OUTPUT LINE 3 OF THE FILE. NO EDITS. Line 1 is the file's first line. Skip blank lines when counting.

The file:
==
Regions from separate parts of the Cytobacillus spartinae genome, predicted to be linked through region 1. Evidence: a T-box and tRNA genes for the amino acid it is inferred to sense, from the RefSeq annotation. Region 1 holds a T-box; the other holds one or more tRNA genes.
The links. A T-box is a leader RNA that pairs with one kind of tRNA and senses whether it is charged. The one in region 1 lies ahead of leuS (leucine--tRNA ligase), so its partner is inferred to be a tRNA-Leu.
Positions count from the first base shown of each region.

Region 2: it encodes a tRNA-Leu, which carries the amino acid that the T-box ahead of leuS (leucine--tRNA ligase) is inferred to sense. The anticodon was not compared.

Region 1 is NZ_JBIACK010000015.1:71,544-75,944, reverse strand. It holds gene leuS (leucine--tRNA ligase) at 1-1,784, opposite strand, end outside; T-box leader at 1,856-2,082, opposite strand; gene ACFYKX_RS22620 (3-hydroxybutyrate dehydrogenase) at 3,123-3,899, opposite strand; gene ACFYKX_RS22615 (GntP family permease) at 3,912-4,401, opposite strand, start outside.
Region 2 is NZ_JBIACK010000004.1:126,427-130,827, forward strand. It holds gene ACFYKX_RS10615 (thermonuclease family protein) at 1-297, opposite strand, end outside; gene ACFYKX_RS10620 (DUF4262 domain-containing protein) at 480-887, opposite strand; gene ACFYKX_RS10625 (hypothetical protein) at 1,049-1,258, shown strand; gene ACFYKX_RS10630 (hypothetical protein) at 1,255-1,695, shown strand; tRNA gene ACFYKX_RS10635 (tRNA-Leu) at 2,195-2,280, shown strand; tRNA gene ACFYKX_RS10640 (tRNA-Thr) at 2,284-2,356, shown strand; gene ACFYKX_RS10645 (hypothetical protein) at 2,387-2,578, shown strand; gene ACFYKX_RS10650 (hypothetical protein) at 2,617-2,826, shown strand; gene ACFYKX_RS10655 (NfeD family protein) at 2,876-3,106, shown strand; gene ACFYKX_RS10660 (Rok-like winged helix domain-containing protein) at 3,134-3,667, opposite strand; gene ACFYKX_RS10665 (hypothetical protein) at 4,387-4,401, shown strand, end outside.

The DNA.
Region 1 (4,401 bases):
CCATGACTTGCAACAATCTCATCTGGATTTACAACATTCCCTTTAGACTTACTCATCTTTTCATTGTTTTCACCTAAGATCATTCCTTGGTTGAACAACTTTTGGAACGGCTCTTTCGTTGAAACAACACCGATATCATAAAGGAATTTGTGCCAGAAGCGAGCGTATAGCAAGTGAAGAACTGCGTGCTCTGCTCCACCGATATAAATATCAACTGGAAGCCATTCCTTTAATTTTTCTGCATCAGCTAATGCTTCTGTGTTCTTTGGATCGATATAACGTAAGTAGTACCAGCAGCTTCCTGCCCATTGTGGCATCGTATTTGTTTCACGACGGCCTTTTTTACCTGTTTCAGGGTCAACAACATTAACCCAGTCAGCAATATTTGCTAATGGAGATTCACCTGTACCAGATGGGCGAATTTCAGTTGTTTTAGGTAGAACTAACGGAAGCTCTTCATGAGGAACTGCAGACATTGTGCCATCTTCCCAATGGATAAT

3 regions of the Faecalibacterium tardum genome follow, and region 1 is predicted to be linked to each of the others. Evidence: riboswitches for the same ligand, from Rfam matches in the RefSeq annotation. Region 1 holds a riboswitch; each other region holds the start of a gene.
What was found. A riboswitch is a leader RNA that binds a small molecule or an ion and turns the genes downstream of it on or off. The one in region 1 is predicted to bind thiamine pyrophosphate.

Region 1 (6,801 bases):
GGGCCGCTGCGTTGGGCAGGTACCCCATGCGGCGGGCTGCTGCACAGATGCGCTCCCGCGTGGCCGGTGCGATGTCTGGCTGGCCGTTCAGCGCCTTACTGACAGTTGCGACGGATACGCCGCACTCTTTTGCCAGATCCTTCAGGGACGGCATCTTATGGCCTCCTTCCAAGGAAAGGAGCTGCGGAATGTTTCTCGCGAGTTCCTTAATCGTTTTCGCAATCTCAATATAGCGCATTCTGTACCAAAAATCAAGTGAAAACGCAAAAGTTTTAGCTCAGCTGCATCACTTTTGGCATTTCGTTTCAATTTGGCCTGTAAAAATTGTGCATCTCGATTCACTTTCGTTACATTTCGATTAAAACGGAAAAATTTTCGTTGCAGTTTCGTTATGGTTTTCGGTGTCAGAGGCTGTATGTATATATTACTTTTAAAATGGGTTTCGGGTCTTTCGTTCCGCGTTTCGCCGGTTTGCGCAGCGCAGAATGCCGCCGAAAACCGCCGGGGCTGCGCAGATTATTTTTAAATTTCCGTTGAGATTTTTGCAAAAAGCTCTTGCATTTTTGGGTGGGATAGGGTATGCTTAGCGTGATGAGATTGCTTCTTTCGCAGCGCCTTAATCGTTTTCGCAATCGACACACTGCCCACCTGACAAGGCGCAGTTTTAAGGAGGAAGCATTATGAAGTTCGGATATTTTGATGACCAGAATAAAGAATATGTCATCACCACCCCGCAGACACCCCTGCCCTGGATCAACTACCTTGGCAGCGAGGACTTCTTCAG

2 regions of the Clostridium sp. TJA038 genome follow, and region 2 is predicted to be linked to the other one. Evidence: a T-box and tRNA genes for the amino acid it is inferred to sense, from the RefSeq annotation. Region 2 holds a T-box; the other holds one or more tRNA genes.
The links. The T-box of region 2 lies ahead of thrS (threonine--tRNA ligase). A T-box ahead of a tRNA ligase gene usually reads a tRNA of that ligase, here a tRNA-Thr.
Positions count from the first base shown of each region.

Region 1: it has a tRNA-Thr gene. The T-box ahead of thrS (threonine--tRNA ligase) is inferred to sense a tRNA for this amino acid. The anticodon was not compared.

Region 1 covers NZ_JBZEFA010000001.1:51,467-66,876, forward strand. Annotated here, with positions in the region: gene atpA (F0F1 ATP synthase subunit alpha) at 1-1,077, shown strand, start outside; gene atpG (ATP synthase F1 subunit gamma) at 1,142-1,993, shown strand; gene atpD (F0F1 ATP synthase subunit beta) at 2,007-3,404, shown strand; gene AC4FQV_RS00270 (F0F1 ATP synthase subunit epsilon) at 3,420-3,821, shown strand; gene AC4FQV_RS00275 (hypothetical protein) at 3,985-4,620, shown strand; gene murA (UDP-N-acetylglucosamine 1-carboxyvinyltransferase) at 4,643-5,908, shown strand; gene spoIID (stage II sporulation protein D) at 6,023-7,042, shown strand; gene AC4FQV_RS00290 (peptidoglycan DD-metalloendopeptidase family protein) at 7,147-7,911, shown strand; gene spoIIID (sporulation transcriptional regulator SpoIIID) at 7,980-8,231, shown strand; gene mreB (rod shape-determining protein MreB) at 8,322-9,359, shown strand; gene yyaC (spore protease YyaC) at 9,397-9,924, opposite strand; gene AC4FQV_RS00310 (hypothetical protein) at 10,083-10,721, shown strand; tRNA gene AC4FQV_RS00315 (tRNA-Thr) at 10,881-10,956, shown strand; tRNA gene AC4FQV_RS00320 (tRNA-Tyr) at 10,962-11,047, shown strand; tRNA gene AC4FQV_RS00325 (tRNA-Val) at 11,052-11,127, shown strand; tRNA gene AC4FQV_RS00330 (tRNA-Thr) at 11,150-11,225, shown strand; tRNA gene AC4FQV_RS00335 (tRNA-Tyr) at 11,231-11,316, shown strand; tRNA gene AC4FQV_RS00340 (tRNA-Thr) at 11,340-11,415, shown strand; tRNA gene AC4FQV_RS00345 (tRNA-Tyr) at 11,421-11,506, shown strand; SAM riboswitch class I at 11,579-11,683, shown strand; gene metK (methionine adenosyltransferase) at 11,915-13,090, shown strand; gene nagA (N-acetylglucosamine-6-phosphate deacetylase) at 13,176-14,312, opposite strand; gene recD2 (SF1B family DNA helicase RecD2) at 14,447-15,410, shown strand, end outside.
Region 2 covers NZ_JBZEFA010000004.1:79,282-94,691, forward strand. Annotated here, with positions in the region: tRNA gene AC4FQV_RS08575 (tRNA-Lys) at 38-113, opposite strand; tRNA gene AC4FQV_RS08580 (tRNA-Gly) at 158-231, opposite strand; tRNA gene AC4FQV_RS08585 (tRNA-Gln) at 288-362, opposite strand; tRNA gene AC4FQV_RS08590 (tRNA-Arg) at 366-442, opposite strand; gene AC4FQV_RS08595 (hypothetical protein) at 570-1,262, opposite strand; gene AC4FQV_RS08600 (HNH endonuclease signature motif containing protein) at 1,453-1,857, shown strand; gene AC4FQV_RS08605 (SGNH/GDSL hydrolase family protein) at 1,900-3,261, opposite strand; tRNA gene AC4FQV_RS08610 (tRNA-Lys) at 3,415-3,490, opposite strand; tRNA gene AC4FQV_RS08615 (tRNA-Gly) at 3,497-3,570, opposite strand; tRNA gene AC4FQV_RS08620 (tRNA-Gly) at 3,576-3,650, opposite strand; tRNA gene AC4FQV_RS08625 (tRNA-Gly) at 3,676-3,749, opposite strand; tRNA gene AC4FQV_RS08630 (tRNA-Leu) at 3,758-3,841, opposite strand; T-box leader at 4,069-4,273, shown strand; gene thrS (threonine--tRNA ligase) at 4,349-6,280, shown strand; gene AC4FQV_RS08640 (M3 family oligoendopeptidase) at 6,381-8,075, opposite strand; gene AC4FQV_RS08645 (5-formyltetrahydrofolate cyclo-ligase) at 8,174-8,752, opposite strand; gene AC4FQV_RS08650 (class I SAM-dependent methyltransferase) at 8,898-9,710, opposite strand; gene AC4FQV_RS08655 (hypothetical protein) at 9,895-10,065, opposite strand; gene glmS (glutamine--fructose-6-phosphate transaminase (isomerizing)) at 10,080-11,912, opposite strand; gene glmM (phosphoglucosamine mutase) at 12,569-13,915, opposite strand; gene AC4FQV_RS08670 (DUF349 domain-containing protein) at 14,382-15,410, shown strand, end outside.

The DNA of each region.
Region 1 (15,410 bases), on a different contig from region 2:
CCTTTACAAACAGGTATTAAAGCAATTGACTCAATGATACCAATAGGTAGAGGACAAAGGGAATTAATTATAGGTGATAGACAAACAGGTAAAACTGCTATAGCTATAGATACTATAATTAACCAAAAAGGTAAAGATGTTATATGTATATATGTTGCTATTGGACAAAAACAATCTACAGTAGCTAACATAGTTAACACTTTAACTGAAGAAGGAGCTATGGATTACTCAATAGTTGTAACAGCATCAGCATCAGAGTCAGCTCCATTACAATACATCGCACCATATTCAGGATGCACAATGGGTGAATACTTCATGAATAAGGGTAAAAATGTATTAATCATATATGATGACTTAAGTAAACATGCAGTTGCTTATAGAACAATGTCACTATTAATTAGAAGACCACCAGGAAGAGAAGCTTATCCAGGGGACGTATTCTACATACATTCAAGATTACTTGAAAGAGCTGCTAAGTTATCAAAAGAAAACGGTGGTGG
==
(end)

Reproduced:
Positions count from the first base shown of each region.